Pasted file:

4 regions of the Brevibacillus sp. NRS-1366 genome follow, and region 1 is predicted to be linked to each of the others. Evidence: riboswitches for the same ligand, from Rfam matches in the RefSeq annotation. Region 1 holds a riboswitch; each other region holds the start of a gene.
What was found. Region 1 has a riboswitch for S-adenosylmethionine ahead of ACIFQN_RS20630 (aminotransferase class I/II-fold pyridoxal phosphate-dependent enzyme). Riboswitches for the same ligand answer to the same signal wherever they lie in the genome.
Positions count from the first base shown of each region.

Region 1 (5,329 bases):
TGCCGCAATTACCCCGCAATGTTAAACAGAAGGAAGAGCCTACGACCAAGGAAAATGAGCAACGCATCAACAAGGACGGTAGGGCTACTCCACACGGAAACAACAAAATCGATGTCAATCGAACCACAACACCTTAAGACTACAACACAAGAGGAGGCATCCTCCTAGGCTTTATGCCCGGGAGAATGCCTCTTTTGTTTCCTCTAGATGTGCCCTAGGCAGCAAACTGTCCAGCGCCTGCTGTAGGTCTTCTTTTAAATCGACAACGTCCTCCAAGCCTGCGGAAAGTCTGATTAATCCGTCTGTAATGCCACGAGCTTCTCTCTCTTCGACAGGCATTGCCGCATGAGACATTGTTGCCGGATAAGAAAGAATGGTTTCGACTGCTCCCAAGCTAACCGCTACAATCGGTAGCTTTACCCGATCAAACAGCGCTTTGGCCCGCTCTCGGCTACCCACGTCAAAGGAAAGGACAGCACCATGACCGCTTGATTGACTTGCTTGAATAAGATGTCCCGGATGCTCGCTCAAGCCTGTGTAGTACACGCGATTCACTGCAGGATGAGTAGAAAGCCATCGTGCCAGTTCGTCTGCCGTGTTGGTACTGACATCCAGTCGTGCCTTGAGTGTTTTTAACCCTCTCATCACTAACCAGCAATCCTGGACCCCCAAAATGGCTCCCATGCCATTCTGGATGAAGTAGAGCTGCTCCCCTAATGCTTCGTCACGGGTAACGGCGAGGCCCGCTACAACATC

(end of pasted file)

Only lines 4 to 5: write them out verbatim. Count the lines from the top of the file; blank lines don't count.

Region 1 (5,329 bases):
TGCCGCAATTACCCCGCAATGTTAAACAGAAGGAAGAGCCTACGACCAAGGAAAATGAGCAACGCATCAACAAGGACGGTAGGGCTACTCCACACGGAAACAACAAAATCGATGTCAATCGAACCACAACACCTTAAGACTACAACACAAGAGGAGGCATCCTCCTAGGCTTTATGCCCGGGAGAATGCCTCTTTTGTTTCCTCTAGATGTGCCCTAGGCAGCAAACTGTCCAGCGCCTGCTGTAGGTCTTCTTTTAAATCGACAACGTCCTCCAAGCCTGCGGAAAGTCTGATTAATCCGTCTGTAATGCCACGAGCTTCTCTCTCTTCGACAGGCATTGCCGCATGAGACATTGTTGCCGGATAAGAAAGAATGGTTTCGACTGCTCCCAAGCTAACCGCTACAATCGGTAGCTTTACCCGATCAAACAGCGCTTTGGCCCGCTCTCGGCTACCCACGTCAAAGGAAAGGACAGCACCATGACCGCTTGATTGACTTGCTTGAATAAGATGTCCCGGATGCTCGCTCAAGCCTGTGTAGTACACGCGATTCACTGCAGGATGAGTAGAAAGCCATCGTGCCAGTTCGTCTGCCGTGTTGGTACTGACATCCAGTCGTGCCTTGAGTGTTTTTAACCCTCTCATCACTAACCAGCAATCCTGGACCCCCAAAATGGCTCCCATGCCATTCTGGATGAAGTAGAGCTGCTCCCCTAATGCTTCGTCACGGGTAACGGCGAGGCCCGCTACAACATC